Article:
Oh, Alberta: If you thought that perhaps there was more going on than met the eye in last week's reporting of the ELCIC National Convention, you were right. In the wake of the convention one of our far-flung reporters sent a link to Thursday Theology, #577 by Ed Schroeder.
Featured in that issue of Thursday Theology are two movements in the ELCIC: the Confessional Ministerium and an unnamed group whose website is simply webelieveinthegospel.org. Both seem to have begun in Alberta, and each has a web site and an open letter or statement seeking signatories. As of this writing, 57 people had signed the Confessional Ministerium Statement and 233 people had signed the "We Believe in the Gospel" Open Letter. The two movements were the subject of an April 1 pastoral letter from Bishop Ronald B. Mayan of the ELCIC's Synod of Alberta and the Territories.
Also worthy of your attention is Thursday Theology, #576 in which Ed Schroeder applies the "Augsburg Aha!" to the discussion of the sexuality social statement in the ELCA. The Augsburg Aha! can be summarized as the insight that there is exactly one Christian doctrine, the Gospel itself, from which all other thinking about God, Scripture, and faith unfolds. Be careful how you use this insight: in some quarters a pro-Gospel position is understood to be antinomian.
No Joy: We learned from Ronald E. Keener writing for Church Executive magazine that Community Church of Joy (CCOJ) in Glendale, Arizona voted on June 28 to sever its relationship with the ELCA and to join Lutheran Congregations in Mission for Christ. The church's news blog confirmed the report. CCOJ's weekly attendance is approximately 2500.
Mr. Keener's article (Lutherans deciding on new role allowing gay ordained clergy: Megapastor Walt Kallestad says his church "will not accept or comply" with any such denominational decision.) includes an interview with Pr. Walt Kallestad Senior Pastor of CCOJ :
Keener: If the vote goes against you, what are you prepared to do?
Kallestad: Well, I would say to you that weíre going to do everything we can to pray and seek God that this would not prevail, that the vote of the acceptance of leadership and the ordination of gays and lesbian pastors, I believe would break Godís heart, it would break many peopleís hearts. But at the end of the day, should they choose to do that, weíll ask God what do you want us to do at that point? Because Iím not interested in starting another denomination or dividing the church, yet itís much like Martin Luther who said here I stand, I can do no other. I have to take a stand.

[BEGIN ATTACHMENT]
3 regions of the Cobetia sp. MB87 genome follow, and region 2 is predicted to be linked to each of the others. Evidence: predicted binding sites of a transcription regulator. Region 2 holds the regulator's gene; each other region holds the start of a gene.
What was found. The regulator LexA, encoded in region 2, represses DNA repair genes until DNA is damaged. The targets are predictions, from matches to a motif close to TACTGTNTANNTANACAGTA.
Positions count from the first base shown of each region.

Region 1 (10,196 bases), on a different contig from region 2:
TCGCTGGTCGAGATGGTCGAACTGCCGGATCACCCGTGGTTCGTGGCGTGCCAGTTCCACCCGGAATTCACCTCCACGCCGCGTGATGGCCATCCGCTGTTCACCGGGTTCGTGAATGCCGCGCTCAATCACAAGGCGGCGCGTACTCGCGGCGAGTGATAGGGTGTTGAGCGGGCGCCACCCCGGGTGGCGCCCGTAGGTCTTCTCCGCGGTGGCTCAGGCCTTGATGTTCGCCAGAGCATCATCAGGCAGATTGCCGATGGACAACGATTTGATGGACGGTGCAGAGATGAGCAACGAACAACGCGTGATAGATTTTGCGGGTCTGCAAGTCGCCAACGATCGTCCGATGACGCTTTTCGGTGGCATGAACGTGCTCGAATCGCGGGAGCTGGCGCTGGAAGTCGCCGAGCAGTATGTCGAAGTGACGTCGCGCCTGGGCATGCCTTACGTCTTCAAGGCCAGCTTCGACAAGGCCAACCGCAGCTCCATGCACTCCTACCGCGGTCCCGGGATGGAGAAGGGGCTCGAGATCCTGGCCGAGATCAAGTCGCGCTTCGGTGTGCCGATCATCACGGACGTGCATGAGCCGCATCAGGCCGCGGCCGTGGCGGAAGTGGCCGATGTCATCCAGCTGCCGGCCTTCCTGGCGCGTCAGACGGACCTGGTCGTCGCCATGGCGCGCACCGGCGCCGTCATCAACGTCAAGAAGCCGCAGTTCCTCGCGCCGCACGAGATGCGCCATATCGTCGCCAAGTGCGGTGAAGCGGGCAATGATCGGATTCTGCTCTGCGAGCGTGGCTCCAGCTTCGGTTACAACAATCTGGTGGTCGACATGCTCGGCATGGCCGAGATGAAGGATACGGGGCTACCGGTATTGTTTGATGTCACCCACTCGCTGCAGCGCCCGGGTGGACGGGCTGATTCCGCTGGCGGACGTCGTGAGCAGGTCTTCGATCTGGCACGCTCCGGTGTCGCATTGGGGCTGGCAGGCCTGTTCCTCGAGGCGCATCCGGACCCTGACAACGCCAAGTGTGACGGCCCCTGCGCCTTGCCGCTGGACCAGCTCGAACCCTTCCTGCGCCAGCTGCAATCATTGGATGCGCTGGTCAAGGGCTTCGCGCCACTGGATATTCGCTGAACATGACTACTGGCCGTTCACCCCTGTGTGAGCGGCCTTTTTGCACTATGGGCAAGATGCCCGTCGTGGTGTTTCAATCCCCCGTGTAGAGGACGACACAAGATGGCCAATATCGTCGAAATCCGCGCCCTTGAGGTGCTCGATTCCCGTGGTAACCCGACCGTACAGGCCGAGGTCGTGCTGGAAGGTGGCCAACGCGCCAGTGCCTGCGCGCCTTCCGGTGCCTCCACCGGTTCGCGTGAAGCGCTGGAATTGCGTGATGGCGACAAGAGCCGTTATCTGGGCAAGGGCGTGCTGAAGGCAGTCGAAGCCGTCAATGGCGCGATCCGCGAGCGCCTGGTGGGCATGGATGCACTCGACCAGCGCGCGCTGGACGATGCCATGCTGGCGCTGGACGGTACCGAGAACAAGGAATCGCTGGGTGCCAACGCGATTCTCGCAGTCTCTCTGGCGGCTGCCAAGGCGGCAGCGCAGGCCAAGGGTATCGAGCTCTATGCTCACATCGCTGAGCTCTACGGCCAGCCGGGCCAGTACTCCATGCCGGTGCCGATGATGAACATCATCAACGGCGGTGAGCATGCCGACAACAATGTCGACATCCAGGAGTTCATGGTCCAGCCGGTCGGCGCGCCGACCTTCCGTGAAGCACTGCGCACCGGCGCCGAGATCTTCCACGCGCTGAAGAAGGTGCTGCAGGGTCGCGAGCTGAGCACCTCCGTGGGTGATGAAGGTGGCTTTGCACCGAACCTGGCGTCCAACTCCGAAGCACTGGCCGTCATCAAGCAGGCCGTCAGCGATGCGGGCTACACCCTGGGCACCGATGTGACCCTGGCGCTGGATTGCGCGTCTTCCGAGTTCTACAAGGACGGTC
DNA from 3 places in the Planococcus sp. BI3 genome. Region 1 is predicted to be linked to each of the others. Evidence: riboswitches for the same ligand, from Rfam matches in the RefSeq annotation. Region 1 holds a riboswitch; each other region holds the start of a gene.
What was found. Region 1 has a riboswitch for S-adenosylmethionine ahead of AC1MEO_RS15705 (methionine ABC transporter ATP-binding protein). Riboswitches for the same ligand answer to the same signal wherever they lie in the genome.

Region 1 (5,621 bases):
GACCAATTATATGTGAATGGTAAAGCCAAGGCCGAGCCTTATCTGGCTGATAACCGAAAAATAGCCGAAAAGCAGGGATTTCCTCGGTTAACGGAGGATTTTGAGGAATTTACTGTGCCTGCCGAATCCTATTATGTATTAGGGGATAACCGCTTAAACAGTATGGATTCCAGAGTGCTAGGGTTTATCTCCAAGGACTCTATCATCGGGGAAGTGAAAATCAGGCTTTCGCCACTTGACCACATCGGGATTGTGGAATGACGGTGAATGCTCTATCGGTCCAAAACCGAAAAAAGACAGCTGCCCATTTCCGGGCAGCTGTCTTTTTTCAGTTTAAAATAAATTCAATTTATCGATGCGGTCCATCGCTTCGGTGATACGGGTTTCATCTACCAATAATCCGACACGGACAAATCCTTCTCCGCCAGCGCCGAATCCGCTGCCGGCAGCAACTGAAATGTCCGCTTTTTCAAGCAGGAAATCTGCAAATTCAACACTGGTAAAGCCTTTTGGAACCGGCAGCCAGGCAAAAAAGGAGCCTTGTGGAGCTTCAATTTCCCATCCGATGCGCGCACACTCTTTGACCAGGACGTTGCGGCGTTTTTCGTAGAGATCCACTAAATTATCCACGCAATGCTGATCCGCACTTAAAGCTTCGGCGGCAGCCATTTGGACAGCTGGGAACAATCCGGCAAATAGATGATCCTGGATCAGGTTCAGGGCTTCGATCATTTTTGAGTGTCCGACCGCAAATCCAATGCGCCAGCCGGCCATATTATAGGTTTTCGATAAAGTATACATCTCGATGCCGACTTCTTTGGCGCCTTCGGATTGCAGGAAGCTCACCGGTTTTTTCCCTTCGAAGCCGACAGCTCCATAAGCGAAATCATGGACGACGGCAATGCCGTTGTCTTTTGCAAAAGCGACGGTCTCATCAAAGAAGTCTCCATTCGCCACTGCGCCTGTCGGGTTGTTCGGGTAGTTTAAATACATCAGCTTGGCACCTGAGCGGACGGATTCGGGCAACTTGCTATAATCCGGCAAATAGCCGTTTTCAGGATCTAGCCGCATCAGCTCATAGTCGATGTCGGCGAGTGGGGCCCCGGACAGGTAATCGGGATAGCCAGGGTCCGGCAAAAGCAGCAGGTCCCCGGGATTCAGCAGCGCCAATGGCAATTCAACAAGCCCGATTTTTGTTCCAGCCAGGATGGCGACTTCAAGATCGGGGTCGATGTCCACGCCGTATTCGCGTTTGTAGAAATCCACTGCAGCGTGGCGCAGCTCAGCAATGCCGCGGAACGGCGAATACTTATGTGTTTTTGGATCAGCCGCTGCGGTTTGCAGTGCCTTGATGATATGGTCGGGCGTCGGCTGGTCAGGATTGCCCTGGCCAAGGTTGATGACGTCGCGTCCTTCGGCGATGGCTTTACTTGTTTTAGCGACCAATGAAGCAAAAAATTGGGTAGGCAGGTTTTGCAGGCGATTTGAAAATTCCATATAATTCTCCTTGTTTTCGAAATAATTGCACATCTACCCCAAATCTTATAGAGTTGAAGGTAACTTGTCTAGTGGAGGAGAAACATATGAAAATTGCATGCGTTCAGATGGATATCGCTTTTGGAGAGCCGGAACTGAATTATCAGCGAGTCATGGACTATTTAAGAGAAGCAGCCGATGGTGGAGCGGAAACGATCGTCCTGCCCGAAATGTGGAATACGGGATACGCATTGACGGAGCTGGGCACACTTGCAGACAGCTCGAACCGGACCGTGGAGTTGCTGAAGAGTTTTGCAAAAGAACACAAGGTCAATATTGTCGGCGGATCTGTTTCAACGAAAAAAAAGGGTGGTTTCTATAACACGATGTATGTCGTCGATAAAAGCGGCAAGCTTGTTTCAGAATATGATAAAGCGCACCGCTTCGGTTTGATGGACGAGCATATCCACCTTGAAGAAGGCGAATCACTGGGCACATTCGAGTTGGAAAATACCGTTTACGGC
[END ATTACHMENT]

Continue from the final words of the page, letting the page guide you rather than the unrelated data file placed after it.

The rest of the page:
Apparently the congregation decided not to wait for the outcome of the ELCA Churchwide assembly.
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Lost in Translation?: Some of our readers (you know who you are) read everything. This past week we received email with the subject "Lost in Translation?" from one such reader. The email asked us to consider two statements:
Statement 1: Today's momentous actions by the ELCA Church Council guarantee that for the first time in the history of our church a recommendation for the elimination of the policy of discrimination against ministers in same-gender relationships will come to the floor of the ELCA Churchwide Assembly from the churchwide organization itself. The Church Council has acted for justice.
Statement 2: Views within the ELCA run the gamut. But the documents and motions being presented by the Task Force for ELCA Studies on Sexuality and the ELCA Church Council take no position ó rather, a middle ground.
According to our correspondent, both of these statements have been attributed to our friend Emily Eastwood, Executive Director of Lutherans Concerned North America (LCNA). Statement 1 appears in a March 29 LCNA Press Release titled ELCA Church Council recommends rostering changes that allow ministers in committed same-gender relationships. Statement 2 is appears in Not Them And Us in the My View column of the July, 2009 issue of The Lutheran.
Our correspondent comments:
No translator is credited for the article in The Lutheran, but textual evidence (e.g. the striking lack of similarity between the two statements cited) indicates that something must have gone awry in the preparation of this text. Furthermore, the failure to distinguish between neutrality ("take no position") and a centrist stance ("middle ground") suggests either that the translator was not a native speaker of Ms. Eastwood's dialect or that translation software was used.
Queerly Lutheran: Wilgefortis Press has published Queerly Lutheran:, Ministry Rooted in Tradition, Scripture and the Confessions by Pr. Megan Rohrer. Wilgefortis describes the book:
A unique combination of sermons, essays and storytelling, Queerly Lutheran provocatively examines the roots of Lutheran tradition and delivers Good News to Lutherans of all sexual orientations and gender identities. Using the sex life of Martin Luther as a model, Queerly Lutheran invites readers and the contemporary church to reexamine our past and work towards a more welcoming future.
The book also includes an Extraordinary Prayer Calendar for anyone wishing to include queer saints (past and present) in devotional practice. A portion of the proceeds from each book sold will be donated to Extraordinary Lutheran Ministries (ELM).
Wilgefortis Press is named for St. Wilgefortis, a female saint whose cult dates from the 14th century. Wilgefortis is reported to have been a teen-aged noblewoman, promised in marriage by her father to a pagan king. To derail the wedding pans, Wilgefortis took a vow of virginity and prayed to be made repulsive. Her prayers were answered, she sprouted a beard, the engagement ended, and her father had her crucified. St. Wilgefortis is called upon by those seeking relief from tribulations.
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